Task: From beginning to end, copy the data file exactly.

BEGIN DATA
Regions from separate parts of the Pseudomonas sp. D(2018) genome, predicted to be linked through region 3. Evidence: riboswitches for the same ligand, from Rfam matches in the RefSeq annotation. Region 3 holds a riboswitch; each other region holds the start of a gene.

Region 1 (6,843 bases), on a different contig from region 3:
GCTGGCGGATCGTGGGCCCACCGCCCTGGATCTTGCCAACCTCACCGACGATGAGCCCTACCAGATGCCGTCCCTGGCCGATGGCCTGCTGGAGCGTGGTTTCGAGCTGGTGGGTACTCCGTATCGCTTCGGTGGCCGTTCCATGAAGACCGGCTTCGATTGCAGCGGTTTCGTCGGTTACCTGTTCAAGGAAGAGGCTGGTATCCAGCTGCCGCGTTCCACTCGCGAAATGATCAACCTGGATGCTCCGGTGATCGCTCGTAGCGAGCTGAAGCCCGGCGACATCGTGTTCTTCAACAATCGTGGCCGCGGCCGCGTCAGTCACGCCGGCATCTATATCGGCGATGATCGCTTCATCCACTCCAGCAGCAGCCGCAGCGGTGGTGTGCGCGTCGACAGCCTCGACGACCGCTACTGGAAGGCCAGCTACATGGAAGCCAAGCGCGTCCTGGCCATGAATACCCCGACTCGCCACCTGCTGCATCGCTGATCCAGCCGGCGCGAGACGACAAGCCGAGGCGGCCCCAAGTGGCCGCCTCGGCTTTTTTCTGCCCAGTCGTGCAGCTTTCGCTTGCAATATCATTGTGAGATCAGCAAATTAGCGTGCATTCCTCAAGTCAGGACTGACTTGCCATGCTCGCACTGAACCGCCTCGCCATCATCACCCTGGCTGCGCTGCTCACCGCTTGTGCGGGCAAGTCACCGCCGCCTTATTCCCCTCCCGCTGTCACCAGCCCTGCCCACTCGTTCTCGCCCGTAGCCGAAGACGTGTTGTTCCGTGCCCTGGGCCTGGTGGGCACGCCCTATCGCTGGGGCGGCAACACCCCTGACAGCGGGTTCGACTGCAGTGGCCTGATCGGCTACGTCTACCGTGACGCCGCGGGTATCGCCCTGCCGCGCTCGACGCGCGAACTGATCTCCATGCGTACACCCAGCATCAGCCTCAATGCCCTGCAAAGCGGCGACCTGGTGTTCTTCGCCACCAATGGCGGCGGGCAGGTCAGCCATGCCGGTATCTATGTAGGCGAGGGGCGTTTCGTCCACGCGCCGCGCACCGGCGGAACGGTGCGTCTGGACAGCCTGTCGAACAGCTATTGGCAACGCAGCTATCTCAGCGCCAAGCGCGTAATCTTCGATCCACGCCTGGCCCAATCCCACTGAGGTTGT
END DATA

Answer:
Regions from separate parts of the Pseudomonas sp. D(2018) genome, predicted to be linked through region 3. Evidence: riboswitches for the same ligand, from Rfam matches in the RefSeq annotation. Region 3 holds a riboswitch; each other region holds the start of a gene.

Region 1 (6,843 bases), on a different contig from region 3:
GCTGGCGGATCGTGGGCCCACCGCCCTGGATCTTGCCAACCTCACCGACGATGAGCCCTACCAGATGCCGTCCCTGGCCGATGGCCTGCTGGAGCGTGGTTTCGAGCTGGTGGGTACTCCGTATCGCTTCGGTGGCCGTTCCATGAAGACCGGCTTCGATTGCAGCGGTTTCGTCGGTTACCTGTTCAAGGAAGAGGCTGGTATCCAGCTGCCGCGTTCCACTCGCGAAATGATCAACCTGGATGCTCCGGTGATCGCTCGTAGCGAGCTGAAGCCCGGCGACATCGTGTTCTTCAACAATCGTGGCCGCGGCCGCGTCAGTCACGCCGGCATCTATATCGGCGATGATCGCTTCATCCACTCCAGCAGCAGCCGCAGCGGTGGTGTGCGCGTCGACAGCCTCGACGACCGCTACTGGAAGGCCAGCTACATGGAAGCCAAGCGCGTCCTGGCCATGAATACCCCGACTCGCCACCTGCTGCATCGCTGATCCAGCCGGCGCGAGACGACAAGCCGAGGCGGCCCCAAGTGGCCGCCTCGGCTTTTTTCTGCCCAGTCGTGCAGCTTTCGCTTGCAATATCATTGTGAGATCAGCAAATTAGCGTGCATTCCTCAAGTCAGGACTGACTTGCCATGCTCGCACTGAACCGCCTCGCCATCATCACCCTGGCTGCGCTGCTCACCGCTTGTGCGGGCAAGTCACCGCCGCCTTATTCCCCTCCCGCTGTCACCAGCCCTGCCCACTCGTTCTCGCCCGTAGCCGAAGACGTGTTGTTCCGTGCCCTGGGCCTGGTGGGCACGCCCTATCGCTGGGGCGGCAACACCCCTGACAGCGGGTTCGACTGCAGTGGCCTGATCGGCTACGTCTACCGTGACGCCGCGGGTATCGCCCTGCCGCGCTCGACGCGCGAACTGATCTCCATGCGTACACCCAGCATCAGCCTCAATGCCCTGCAAAGCGGCGACCTGGTGTTCTTCGCCACCAATGGCGGCGGGCAGGTCAGCCATGCCGGTATCTATGTAGGCGAGGGGCGTTTCGTCCACGCGCCGCGCACCGGCGGAACGGTGCGTCTGGACAGCCTGTCGAACAGCTATTGGCAACGCAGCTATCTCAGCGCCAAGCGCGTAATCTTCGATCCACGCCTGGCCCAATCCCACTGAGGTTGT